Performance Exploration and Testing of Web-based Software Systems

Research output: Types of ThesisDoctoral ThesisCollection of Articles

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Abstract

Modern society relies heavily on a wide range of inter-connected software systems for finance, energy distribution, communication, and transportation. The era of controlled communication in closed networks for limited purposes is over. Due to the adoption of the Internet, almost all financial, government, and social sectors rely heavily on web-based information systems. These systems need to be very fast and reliable, and should be able to support a vast number of concurrent users. As software users are immensely perceptive about the performance of the software system, the companies relying on web-based application systems for businesses strive to provide high-quality web services in order to stay competitive in the worldwide market. These companies may suffer a considerable loss of customers, which can detrimentally affect profits and revenues if the applications do not perform well in terms of functionality and performance. As various reports show that an application is more prone to fail due to performance issues rather than functional ones, it is very important that web application systems are rigorously tested for performance issues before deployment.

In this thesis, we propose a set of approaches for performance testing and exploration of web-based software systems. Although we target web-based software systems, our methods can be easily adapted to different types of software systems.

Our contributions fall into two categories: approaches for model-based performance testing and approaches for performance explorations of blackbox systems with large input spaces. In the first category, as a first contribution, we provide model-based performance testing, where we generate realistic workloads using Probabilistic Timed Automata (PTA). During the load generation process, we monitor different Key Performance Indicators (KPIs) such as response times, throughput, memory, CPU, and disk. These KPIs are used to benchmark the performance of the system under test (SUT). As an extension of the first contribution, we provide an approach for extracting the workload models from server logs as an alternative to their manual creation based on the tester’s experience.

In the second category of contributions, we are interested in exploriing the performance of black-box software systems with large input spaces without prior knowledge of the domain. We propose different exploratory performance testing approaches to identify not only the worst user scenario with respect to a given workload model but also a set of input combinations that trigger performance issues and severely degrade the performance of software-intensive systems. Our first contribution, in this category, is an approach to explore the user scenario space randomly based on predefined mutation operators to find the worst user scenario. As a second contribution, we extend the previous work to present an exact approach that uses graphs-search algorithms and guarantees to find the worst user scenario. However, this approach does not scale well to large workload models with many loops. In our third contribution, we address the scalability issue of the exact approach and present an approach that employs genetic algorithms to identify a near-worst user scenario. As the last contribution, we provide an exploratory performance testing approach where we use reinforcement learning to explore a large input space in order to identify the input combinations that trigger performance issues in the SUT. This contribution is motivated by reports that show that almost two-thirds of the performance issues are detectable on certain input combinations. All the approaches discussed in this work are accompanied by tool support to automate the tedious tasks. The approaches have been evaluated against different web application case studies, but they can be extended to testing and exploring the performance of software-intensive systems in the other domains by adjusting their input artifacts such as workload models and input spaces with respect to those specific domains.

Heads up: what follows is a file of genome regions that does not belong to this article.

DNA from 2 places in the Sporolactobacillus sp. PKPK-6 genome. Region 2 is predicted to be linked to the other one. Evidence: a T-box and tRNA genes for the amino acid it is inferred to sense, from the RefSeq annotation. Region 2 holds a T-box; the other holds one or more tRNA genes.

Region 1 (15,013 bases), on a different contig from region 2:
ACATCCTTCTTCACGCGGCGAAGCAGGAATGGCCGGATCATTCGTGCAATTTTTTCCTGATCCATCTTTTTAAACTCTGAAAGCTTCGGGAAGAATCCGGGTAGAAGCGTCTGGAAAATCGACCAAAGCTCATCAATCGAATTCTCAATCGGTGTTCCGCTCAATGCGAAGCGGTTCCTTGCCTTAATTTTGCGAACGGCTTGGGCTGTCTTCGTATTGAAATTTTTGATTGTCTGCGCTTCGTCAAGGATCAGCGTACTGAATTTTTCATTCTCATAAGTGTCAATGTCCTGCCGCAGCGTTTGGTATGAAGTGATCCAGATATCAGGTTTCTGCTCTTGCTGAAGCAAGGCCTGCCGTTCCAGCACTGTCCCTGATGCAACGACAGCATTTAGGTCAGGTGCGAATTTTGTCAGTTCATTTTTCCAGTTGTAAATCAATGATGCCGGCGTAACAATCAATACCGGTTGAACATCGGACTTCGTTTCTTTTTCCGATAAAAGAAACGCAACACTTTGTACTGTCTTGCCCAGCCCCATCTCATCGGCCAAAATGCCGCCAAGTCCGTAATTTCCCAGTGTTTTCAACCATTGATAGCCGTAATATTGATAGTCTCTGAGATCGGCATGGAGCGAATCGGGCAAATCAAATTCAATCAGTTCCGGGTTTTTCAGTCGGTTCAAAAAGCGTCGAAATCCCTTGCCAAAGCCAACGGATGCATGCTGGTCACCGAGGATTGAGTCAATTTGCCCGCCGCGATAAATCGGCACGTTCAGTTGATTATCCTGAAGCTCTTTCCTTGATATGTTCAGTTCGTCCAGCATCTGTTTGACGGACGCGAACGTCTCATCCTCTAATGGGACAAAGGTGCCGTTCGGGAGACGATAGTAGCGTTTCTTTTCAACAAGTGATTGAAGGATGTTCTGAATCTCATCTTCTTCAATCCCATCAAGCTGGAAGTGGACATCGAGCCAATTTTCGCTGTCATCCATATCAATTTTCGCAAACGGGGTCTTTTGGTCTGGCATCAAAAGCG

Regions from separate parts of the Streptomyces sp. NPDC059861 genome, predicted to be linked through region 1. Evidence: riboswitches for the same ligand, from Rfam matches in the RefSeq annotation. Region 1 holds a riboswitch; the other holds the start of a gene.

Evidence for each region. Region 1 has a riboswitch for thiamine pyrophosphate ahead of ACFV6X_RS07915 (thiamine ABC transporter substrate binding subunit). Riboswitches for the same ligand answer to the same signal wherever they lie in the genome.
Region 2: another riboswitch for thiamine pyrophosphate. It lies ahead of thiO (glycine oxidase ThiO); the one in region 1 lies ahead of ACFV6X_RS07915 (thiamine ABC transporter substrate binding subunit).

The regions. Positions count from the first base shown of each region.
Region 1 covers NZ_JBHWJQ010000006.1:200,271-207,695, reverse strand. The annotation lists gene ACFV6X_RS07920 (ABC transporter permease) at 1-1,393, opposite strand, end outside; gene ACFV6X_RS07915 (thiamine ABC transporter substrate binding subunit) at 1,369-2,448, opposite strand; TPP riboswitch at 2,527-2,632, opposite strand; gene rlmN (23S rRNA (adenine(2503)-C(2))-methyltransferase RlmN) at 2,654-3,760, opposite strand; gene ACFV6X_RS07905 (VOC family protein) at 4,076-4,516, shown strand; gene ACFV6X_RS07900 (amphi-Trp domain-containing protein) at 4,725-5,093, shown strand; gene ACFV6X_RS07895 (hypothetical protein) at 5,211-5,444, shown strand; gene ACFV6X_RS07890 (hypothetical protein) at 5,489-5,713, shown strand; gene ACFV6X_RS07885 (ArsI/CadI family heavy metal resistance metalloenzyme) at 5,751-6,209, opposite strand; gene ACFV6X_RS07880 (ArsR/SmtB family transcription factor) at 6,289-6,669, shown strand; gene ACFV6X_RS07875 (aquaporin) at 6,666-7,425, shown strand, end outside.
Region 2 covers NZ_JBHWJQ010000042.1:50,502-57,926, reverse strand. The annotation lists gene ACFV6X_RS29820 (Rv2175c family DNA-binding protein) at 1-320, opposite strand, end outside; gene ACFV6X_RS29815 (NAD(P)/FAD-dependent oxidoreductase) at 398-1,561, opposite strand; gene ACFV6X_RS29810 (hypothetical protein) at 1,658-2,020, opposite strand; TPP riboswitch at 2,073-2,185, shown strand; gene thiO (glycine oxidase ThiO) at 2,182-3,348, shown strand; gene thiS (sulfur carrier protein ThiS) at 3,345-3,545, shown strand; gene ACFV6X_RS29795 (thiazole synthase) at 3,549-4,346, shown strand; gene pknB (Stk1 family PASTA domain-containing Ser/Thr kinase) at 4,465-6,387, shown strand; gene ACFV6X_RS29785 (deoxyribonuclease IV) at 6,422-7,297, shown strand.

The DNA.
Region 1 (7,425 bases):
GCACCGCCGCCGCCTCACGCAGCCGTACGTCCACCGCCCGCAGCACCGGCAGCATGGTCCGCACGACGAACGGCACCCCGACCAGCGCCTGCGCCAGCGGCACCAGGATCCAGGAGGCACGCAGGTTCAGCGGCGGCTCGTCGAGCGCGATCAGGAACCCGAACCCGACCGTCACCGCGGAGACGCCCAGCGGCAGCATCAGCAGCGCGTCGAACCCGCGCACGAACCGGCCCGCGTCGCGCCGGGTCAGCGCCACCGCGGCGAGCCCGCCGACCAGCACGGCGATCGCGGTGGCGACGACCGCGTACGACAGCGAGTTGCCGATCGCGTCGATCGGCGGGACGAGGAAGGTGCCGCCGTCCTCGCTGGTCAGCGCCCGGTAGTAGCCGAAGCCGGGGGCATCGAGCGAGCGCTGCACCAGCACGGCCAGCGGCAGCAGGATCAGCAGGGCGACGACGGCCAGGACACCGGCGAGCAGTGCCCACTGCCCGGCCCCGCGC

Original languageEnglish
Supervisors/Advisors
  • Truscan, Dragos, Supervisor
  • Porres Paltor, Ivan, Supervisor
Award date7 Dec 2020
Publisher
Print ISBNs978-952-12-3999-1
Electronic ISBNs978-952-12-4000-3
Publication statusPublished - 7 Dec 2020
MoE publication typeG5 Doctoral dissertation (article)

Keywords

  • Performance testing
  • Performance exploration
  • Software Testing
  • Web application
  • Model-Based Testing
  • Deep reinforcement learning

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